For Thine is the Kingdom

In some Bible translations the Lord’s Prayer ends with the words, “For thine is the kingdom and the power and the glory forever. Amen.” 

Most commentators suggest that these words were not included in the model prayer given by Jesus and recorded in Matthew 6 and Luke 11. Albert Mohler explains, “As a result of studying ancient manuscripts, scholars now believe with some certainty that these words were probably a later addition to the Lord’s Prayer. Since the Lord’s Prayer seems to end rather abruptly, Christians in the early church added a doxology to the end of the prayer so as to give God the final word of praise in corporate worship settings.”[1]

So where did these come from? And should we say these words, or should we delete this statement when we pray the Lord’s Prayer?

One possible source behind these words is the prayer in 1 Chronicles 29:11: “Yours, O Lord, is the greatness and the power and the glory and the victory and the majesty, for all that is in the heavens and in the earth is yours. Yours is the kingdom, O Lord, and you are exalted as head above all.” That, or similar words of praise from, for example, the Psalms could well have been in the mind of the individual who “added” this to the Lord’s Prayer.

Why do we repeat these words when we say the Lord’s Prayer? As Albert Mohler suggests, “Doxologies are an appropriate response to the saving purposes of God and his glory…. The Lord’s Prayer clearly expresses the glory of God and the gospel of grace. It reveals the coming of the kingdom of Christ, the forgiveness provided by the King, his daily provision and care for his people, and his deliverance of his people from the powers of this age. In light of these truths, Christians should respond with effusive praise.”[2]

Keep in mind that “doxologies” or “benedictions” such as this are quite common in the Bible. Among those commonly repeated even today are:

  • Numbers 6:24-26 – “The Lord bless you and keep you; the lord make his face to shine upon you and be gracious to you; the Lord lift up his countenance upon you and give you peace.”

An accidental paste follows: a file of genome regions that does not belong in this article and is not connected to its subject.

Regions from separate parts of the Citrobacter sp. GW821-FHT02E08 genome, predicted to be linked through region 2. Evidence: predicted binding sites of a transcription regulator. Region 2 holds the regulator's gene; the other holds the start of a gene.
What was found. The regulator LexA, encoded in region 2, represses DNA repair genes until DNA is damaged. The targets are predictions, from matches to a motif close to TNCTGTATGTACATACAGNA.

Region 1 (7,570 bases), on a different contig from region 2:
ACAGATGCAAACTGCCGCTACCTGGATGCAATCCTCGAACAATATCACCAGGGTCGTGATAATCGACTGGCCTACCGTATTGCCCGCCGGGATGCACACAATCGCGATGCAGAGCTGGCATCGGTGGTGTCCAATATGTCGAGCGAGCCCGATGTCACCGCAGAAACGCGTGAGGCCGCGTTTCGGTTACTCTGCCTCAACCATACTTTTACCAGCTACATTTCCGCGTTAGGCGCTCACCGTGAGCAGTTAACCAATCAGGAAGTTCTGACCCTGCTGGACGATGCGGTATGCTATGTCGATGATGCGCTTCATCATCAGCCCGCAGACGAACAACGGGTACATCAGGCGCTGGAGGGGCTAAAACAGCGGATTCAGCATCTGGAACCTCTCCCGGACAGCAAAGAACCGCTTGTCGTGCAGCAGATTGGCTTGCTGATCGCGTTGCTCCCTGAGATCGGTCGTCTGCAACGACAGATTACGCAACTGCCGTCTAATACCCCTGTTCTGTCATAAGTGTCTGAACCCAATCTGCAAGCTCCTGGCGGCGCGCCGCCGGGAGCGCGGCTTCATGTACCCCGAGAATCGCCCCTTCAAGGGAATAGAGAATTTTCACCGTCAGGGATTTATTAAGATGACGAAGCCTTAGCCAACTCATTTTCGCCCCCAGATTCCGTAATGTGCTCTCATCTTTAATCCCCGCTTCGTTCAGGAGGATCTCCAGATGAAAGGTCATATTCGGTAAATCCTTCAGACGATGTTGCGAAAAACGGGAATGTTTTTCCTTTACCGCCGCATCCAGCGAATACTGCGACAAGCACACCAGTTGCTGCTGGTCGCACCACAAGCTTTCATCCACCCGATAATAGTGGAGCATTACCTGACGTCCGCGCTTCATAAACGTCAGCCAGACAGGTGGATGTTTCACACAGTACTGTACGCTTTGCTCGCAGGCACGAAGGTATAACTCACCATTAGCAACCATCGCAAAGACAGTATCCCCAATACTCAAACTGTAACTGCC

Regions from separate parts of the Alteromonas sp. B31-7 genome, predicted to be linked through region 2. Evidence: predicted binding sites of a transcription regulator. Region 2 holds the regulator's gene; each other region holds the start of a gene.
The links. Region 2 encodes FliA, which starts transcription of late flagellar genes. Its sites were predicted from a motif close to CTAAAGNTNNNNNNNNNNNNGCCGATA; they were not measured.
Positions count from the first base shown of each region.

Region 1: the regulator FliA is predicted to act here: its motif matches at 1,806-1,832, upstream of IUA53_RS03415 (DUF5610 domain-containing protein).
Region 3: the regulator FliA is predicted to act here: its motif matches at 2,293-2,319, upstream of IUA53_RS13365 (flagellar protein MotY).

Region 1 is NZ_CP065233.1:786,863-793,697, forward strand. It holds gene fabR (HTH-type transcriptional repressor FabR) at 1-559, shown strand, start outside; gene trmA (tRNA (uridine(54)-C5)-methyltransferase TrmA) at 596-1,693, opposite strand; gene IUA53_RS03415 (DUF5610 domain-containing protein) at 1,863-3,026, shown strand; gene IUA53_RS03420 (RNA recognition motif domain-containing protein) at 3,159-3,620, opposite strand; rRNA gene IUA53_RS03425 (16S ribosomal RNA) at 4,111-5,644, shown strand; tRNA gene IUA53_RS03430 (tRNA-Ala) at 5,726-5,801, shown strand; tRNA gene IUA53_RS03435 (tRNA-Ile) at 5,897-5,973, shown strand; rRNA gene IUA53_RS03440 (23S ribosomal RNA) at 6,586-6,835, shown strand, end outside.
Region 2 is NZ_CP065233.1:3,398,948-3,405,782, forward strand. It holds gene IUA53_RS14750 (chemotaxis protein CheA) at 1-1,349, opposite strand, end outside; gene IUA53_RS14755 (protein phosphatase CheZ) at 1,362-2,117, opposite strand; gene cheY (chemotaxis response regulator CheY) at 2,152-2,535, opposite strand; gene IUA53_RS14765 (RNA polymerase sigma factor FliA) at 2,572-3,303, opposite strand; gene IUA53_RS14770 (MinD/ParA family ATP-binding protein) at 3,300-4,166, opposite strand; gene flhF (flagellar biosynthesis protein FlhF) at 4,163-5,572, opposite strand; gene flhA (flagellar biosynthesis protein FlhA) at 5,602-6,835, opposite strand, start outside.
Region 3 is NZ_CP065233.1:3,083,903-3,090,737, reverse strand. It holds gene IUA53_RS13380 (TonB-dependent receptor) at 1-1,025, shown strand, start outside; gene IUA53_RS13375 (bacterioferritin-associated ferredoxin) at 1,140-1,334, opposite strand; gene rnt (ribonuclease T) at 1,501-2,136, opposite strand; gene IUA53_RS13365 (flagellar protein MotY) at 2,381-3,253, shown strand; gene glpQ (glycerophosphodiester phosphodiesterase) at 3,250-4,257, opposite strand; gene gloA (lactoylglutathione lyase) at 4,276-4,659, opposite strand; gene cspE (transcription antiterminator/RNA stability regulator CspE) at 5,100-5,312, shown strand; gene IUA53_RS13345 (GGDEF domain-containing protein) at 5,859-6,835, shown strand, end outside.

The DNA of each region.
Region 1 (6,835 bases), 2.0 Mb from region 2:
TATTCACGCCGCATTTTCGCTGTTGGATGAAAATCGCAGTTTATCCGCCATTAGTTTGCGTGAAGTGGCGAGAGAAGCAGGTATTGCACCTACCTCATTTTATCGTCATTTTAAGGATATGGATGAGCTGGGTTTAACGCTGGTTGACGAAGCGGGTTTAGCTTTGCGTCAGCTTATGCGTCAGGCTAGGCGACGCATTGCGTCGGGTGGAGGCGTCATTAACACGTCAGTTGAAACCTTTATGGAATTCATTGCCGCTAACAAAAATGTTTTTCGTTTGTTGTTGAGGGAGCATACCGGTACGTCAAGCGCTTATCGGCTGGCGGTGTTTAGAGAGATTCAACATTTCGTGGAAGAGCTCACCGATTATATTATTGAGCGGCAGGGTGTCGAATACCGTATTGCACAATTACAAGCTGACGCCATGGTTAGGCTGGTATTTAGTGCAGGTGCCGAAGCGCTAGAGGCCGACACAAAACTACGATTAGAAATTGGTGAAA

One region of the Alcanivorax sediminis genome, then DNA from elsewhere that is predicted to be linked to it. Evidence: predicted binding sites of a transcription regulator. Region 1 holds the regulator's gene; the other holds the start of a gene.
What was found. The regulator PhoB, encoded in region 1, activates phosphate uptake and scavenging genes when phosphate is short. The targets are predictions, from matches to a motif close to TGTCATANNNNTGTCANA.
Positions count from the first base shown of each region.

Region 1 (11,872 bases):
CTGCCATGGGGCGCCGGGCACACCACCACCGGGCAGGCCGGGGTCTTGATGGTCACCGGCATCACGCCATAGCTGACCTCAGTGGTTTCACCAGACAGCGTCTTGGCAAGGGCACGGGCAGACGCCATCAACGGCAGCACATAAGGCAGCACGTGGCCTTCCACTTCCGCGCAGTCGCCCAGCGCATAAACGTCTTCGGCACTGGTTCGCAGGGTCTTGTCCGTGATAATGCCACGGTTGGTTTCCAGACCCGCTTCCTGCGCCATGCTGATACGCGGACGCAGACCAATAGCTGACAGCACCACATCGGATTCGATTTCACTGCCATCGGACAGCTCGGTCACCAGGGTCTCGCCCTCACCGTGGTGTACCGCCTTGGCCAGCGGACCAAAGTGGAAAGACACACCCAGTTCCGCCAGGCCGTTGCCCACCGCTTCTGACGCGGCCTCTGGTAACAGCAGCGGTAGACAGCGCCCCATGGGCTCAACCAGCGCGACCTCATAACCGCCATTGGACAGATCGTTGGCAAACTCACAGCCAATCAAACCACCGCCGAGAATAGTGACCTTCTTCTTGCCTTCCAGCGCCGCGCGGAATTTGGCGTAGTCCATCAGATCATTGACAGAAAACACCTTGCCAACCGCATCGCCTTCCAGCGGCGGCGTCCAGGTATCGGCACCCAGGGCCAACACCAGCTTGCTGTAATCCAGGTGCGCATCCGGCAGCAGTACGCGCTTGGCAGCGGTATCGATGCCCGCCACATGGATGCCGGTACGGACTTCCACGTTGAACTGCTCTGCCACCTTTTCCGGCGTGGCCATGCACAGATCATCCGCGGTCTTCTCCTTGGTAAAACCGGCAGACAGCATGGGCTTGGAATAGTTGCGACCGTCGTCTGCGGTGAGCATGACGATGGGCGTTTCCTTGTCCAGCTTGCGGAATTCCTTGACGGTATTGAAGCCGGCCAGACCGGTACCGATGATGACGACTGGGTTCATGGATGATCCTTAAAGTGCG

• Romans 11:33-36 – “Oh, the depth of the riches and wisdom and knowledge of God! How unsearchable are his judgments and how inscrutable his ways! For who has known the mind of the Lord, or who has been his counselor? Or who has given a gift to him that he might be repaid? For from him and through him and to him are all things. To him be glory forever. Amen.”
  • Ephesians 3:20-21 – Now to him who is able to do far more abundantly than all that we ask or think, according to the power and work within us, to him be glory in the church and in Christ  Jesus throughout all generations, forever and ever. Amen.”

J.I. Packer reminds us of the value of including praise in our prayers. He says, “Prayer and praise are like a bird’s two wings: with both working, you soar; with one out of action you are earthbound. But birds should not be earthbound, nor Christians praiseless. The clauses ‘who art in heaven’ at the start and ‘as it is in heaven’ in the middle are pauses for praise in the Lord’s Prayer’s flow, and if this closing doxology is not from Jesus’ lips it certainly reflects his mind.”[3]

So we are certainly not wrong when we add these words to the Prayer. As we have made clear throughout this series the Prayer is not a formula which must be repeated exactly as Jesus said it in order to get answers. Indeed, since the versions in Matthew and Luke are slightly different, it is entirely possible that Jesus gave the basic outline on several different occasions, with slight variations each time. That just underscores the point that focusing on the “exact words” is actually counterproductive. Instead, it is a family prayer, a reminder of who our God is, where we need God’s intervention, and a promise from our Heavenly Father to hear us and answer us.  We might even argue that when or if we repeat it only as a formula, it loses its power for us. When we focus on the words rather than the Word, we lose sight of the Power behind the prayer. 

Philip Keller gives us an excellent reason for concluding the Lord’s Prayer with this doxology.

“Do I see my heavenly Father as absolute Sovereign of the universe? Do I recognize Him as the ultimate power behind the scenes, who dictates and determines the whole course of history? Do I comprehend, even feebly, that everything that exists does so by virtue of His express permission and ordained will?

“If I do, then there is bound to be within my spirit an overwhelming respect for Him. There will steal over my spirit a reverence of profound proportions. And this great regard for my God will color and condition all of my thoughts, actions, attitudes, and motives.”[4]

The paraphrase of this benediction by Philip Doddridge provide a fitting finale to this series on the Lord’s Prayer:

“We know you can do things for your children, and we humbly trust you will, because yours is the universal kingdom, the fullness of almighty power, and the glory of infinite perfection. To you be the praise of all, forever. Amen. So may it be. We sincerely and earnestly desire that you may be glorified and our prayers heard and accepted. Amen.”[5]

Go Deeper

[1] R. Albert Mohler, Jr., The Prayer that Turns the World Upside Down (Nashville: Nelson Books, 2018), p. 165.

[2] Ibid., p. 168.

[3] J.I. Packer, Growing in Christ (Crossway Books, 1994), p. 208.

[4] W. Philip Keller, A Layman Looks at the Lord’s Prayer (Moody Publishers, 1976), p. 150.

[5] Philip Doddridge,,debts%20we%20can%20never%20repay.

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